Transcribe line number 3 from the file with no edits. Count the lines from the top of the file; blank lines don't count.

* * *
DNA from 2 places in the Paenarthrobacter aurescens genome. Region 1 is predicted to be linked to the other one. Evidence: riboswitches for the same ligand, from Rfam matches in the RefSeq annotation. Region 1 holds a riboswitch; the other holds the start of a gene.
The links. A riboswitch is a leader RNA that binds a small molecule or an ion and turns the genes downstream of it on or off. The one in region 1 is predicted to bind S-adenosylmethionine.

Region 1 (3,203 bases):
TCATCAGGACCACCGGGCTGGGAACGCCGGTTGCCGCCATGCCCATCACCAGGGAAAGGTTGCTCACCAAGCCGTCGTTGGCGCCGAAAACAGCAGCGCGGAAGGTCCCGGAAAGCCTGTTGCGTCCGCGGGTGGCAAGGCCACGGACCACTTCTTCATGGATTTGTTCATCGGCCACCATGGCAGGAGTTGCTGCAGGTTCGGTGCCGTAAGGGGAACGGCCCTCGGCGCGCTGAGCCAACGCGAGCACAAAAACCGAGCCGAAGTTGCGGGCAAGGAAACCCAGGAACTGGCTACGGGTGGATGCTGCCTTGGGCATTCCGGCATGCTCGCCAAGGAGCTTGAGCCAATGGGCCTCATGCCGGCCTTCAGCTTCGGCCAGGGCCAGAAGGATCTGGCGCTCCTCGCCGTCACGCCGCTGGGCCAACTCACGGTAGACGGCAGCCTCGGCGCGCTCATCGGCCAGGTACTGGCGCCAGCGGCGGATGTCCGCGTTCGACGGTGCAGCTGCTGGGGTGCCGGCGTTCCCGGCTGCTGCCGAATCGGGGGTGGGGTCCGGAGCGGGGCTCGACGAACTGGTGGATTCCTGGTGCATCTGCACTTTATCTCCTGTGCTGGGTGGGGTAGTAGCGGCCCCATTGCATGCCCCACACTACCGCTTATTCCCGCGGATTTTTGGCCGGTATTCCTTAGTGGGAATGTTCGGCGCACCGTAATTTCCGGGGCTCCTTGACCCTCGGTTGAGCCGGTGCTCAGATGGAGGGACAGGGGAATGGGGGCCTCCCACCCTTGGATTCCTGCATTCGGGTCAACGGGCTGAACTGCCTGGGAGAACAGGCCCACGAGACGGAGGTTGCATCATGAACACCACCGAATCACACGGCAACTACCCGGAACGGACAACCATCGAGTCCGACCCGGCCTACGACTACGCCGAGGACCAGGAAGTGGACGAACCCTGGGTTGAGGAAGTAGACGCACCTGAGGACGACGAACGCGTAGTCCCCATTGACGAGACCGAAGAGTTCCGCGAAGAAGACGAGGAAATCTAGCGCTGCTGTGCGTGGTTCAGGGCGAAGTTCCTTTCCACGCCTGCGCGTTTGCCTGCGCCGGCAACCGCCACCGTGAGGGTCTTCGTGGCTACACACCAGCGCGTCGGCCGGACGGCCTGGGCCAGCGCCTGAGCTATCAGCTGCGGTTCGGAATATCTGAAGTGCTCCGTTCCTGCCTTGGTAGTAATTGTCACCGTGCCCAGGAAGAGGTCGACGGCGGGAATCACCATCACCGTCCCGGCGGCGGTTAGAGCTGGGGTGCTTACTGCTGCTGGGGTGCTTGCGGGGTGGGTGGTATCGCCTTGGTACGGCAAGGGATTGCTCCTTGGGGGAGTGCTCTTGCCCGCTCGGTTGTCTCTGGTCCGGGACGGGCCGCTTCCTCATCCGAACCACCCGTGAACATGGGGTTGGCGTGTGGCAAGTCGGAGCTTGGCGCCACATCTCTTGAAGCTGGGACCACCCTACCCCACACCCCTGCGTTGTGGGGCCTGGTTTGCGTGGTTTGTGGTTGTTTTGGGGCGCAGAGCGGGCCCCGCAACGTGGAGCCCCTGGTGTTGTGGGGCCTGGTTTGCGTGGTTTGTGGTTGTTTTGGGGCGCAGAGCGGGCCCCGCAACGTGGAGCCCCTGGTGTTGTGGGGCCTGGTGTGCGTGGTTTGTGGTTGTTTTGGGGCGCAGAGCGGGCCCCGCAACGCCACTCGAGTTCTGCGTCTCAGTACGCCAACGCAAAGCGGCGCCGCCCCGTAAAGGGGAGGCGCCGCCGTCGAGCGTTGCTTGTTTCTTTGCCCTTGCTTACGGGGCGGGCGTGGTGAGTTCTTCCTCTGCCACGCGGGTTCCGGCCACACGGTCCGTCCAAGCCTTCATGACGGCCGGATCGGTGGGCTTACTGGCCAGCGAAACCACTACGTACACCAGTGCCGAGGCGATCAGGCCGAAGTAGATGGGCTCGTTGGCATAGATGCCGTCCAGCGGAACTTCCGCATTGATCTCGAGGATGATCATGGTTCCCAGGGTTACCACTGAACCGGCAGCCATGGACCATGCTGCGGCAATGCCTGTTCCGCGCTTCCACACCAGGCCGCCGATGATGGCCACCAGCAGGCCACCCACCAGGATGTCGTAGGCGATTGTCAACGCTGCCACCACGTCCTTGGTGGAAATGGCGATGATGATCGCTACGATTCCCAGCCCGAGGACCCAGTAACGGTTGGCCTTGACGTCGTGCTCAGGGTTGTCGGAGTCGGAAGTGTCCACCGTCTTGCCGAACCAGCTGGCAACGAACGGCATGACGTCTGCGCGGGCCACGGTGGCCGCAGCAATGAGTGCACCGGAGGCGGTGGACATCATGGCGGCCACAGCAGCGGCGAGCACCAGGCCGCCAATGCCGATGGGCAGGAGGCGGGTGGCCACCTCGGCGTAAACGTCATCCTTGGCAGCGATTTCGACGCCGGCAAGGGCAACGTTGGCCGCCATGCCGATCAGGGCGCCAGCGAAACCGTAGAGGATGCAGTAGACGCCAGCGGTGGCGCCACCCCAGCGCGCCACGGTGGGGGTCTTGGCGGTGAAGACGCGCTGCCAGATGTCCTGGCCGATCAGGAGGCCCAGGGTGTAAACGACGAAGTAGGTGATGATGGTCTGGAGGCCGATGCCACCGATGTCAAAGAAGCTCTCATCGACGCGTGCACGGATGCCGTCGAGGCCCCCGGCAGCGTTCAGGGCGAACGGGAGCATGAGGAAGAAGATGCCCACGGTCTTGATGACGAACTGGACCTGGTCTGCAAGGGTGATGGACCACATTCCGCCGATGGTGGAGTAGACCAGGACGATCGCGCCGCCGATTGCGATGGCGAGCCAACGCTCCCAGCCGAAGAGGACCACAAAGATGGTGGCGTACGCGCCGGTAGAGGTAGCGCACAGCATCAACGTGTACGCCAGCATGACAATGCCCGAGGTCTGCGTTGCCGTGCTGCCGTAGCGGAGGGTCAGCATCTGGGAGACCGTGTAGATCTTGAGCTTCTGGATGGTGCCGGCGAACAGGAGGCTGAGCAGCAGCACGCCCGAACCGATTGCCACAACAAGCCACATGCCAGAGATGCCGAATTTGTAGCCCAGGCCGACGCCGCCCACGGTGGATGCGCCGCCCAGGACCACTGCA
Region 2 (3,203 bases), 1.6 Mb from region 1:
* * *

Region 1 (3,203 bases):